With such strong words from Christ, scripture, and Paul, the foundations for Christian marriage were laid. Within Catholic and Orthodox circles, it was a sacrament, while in Protestant circles it was in the very least a sacred obligation. Society has attempted to weaken this natural and supernatural building rock of society. Divorce, same sex marriage, and polygamy all look to weaken the institution and society itself. The attempt to separate the supernatural element instilled by God to a merely natural contract is on display.
With the readiness of divorce, infidelity plays no small penalty for the secular mind. Divorce rips apart family units and leaves many children left without strong guidance to help create a better society. The attack on the family has already begun and continues to rage.
In the midst of such chaos, the Christian Counselor is left with many divorced Christians and individuals seeking solace and wholeness. Not only do these individuals suffer from the initial loss of a spouse, but they also suffer from a variety of secondary losses, including children, pets, possessions, income and new integration into new life styles.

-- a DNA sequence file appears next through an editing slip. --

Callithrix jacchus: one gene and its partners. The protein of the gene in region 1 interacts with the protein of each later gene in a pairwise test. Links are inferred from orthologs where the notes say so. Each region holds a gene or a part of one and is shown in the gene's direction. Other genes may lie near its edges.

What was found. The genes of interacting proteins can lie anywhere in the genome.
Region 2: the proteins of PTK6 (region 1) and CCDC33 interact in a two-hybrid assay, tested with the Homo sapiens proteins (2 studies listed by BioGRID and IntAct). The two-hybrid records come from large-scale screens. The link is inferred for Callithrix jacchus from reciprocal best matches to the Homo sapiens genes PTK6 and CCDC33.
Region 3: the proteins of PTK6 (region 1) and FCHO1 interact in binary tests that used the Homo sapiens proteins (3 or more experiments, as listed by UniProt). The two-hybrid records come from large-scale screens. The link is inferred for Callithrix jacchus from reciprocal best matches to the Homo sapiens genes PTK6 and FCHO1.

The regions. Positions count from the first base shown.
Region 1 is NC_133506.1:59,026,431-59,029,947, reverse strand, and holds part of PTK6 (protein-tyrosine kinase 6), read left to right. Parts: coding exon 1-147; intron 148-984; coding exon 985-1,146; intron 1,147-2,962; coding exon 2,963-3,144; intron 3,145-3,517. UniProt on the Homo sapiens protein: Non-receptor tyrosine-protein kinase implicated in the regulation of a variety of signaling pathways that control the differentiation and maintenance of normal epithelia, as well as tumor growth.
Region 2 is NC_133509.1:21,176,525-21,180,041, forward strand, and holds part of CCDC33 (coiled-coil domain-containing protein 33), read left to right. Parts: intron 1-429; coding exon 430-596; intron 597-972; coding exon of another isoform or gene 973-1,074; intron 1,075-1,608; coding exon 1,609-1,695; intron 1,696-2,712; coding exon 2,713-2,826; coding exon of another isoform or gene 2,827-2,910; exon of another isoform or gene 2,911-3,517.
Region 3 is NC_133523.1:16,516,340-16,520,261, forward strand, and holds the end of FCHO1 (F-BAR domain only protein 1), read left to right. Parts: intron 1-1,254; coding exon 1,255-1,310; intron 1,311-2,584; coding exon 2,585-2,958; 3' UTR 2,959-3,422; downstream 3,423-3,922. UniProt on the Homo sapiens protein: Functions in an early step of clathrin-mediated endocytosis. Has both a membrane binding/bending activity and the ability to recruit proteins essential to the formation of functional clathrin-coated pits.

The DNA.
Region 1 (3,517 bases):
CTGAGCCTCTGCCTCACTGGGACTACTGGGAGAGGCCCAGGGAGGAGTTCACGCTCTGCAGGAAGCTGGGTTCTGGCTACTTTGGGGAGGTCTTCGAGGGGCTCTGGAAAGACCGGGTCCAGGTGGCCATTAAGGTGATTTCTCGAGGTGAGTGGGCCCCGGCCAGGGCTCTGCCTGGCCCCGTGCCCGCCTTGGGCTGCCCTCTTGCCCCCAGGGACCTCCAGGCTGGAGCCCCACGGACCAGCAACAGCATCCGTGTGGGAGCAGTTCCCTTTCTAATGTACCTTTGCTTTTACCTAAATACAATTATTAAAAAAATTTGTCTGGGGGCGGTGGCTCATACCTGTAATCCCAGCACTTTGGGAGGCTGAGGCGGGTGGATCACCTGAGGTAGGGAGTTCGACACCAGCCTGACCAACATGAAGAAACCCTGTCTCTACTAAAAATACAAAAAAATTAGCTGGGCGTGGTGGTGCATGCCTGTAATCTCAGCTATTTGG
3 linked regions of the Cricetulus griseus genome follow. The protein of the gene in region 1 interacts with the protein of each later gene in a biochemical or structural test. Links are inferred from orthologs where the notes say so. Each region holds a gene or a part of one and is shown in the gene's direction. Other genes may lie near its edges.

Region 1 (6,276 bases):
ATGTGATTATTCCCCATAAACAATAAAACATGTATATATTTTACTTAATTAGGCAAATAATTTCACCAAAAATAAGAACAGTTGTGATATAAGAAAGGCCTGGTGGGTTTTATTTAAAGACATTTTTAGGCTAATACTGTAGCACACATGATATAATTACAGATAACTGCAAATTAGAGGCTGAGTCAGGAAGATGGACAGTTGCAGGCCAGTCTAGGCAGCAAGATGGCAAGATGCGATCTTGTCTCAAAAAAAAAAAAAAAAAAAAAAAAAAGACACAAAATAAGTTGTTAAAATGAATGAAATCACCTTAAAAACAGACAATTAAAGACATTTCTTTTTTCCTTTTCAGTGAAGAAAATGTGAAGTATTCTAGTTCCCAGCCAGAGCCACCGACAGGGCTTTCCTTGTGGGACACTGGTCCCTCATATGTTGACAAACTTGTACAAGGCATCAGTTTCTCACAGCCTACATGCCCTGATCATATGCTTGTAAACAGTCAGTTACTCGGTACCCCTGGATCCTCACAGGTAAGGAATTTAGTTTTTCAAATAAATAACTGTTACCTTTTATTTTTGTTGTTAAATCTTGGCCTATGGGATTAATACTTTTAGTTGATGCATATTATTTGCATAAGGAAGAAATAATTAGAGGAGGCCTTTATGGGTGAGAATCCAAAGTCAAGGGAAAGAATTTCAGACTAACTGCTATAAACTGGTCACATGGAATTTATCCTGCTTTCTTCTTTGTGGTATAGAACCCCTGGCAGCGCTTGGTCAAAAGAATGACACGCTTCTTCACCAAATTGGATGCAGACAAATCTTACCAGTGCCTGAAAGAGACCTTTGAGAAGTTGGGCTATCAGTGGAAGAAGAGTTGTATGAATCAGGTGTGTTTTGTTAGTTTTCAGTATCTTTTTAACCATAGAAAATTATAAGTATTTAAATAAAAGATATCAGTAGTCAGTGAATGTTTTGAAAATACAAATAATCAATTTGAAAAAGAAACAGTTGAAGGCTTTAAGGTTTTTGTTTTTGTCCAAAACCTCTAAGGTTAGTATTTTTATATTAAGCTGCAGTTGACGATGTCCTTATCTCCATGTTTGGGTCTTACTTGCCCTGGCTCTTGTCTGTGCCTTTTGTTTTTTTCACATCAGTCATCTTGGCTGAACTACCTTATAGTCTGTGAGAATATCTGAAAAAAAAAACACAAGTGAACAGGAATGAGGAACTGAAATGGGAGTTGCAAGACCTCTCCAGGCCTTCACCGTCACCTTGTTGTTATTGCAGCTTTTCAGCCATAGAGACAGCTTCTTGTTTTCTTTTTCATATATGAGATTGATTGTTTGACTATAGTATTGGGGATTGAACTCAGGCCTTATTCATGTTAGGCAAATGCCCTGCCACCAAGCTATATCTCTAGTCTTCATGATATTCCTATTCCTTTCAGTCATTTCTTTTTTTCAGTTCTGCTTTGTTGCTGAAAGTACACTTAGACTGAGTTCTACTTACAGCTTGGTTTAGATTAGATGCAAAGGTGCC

Divorce sometimes is a reality to the Christian, albeit an unwanted one. Many Christians may feel marked and ashamed with such titles within their own community and family structure. They may feel as if they failed in some way. Other Christians may remarry and feel as if black sheep for taking upon another spouse. In Catholic and Orthodox churches, remarriage without annulment is forbidden. This leads to a whole new type of ministry. Hence, the divorced and those who decide to remarry within Christianity represent a large group of the displaced within the faith. While in Protestantism, remarriage is permissible for due reason of adultery, it still creates issues with blended homes and still the over all loss of the original marriage.